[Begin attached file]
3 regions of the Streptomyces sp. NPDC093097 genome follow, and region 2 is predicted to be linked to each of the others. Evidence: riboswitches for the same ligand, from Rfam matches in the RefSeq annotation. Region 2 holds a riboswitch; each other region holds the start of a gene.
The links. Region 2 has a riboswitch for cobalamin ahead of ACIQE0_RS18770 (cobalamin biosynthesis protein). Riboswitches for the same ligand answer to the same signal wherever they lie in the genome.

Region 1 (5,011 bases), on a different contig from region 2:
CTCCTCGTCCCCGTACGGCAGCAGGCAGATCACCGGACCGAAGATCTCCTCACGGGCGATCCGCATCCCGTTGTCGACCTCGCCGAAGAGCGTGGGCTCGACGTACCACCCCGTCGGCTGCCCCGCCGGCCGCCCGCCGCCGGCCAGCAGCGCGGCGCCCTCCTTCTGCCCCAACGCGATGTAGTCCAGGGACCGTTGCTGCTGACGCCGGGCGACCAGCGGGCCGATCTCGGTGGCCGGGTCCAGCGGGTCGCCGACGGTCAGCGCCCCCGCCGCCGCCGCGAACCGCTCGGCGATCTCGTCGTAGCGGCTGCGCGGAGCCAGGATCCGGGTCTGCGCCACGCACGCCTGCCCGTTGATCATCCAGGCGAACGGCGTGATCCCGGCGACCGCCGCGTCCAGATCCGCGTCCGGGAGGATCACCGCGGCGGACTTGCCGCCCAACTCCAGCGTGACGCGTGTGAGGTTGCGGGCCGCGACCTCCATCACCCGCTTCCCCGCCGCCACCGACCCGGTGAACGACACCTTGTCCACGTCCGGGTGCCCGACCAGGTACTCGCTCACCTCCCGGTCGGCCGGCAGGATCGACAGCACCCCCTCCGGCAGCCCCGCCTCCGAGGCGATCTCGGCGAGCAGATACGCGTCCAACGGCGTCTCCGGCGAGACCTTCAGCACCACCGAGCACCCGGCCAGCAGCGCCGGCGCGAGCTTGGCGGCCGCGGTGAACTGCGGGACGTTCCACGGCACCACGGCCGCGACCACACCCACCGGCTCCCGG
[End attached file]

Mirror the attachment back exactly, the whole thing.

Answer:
3 regions of the Streptomyces sp. NPDC093097 genome follow, and region 2 is predicted to be linked to each of the others. Evidence: riboswitches for the same ligand, from Rfam matches in the RefSeq annotation. Region 2 holds a riboswitch; each other region holds the start of a gene.
The links. Region 2 has a riboswitch for cobalamin ahead of ACIQE0_RS18770 (cobalamin biosynthesis protein). Riboswitches for the same ligand answer to the same signal wherever they lie in the genome.

Region 1 (5,011 bases), on a different contig from region 2:
CTCCTCGTCCCCGTACGGCAGCAGGCAGATCACCGGACCGAAGATCTCCTCACGGGCGATCCGCATCCCGTTGTCGACCTCGCCGAAGAGCGTGGGCTCGACGTACCACCCCGTCGGCTGCCCCGCCGGCCGCCCGCCGCCGGCCAGCAGCGCGGCGCCCTCCTTCTGCCCCAACGCGATGTAGTCCAGGGACCGTTGCTGCTGACGCCGGGCGACCAGCGGGCCGATCTCGGTGGCCGGGTCCAGCGGGTCGCCGACGGTCAGCGCCCCCGCCGCCGCCGCGAACCGCTCGGCGATCTCGTCGTAGCGGCTGCGCGGAGCCAGGATCCGGGTCTGCGCCACGCACGCCTGCCCGTTGATCATCCAGGCGAACGGCGTGATCCCGGCGACCGCCGCGTCCAGATCCGCGTCCGGGAGGATCACCGCGGCGGACTTGCCGCCCAACTCCAGCGTGACGCGTGTGAGGTTGCGGGCCGCGACCTCCATCACCCGCTTCCCCGCCGCCACCGACCCGGTGAACGACACCTTGTCCACGTCCGGGTGCCCGACCAGGTACTCGCTCACCTCCCGGTCGGCCGGCAGGATCGACAGCACCCCCTCCGGCAGCCCCGCCTCCGAGGCGATCTCGGCGAGCAGATACGCGTCCAACGGCGTCTCCGGCGAGACCTTCAGCACCACCGAGCACCCGGCCAGCAGCGCCGGCGCGAGCTTGGCGGCCGCGGTGAACTGCGGGACGTTCCACGGCACCACGGCCGCGACCACACCCACCGGCTCCCGG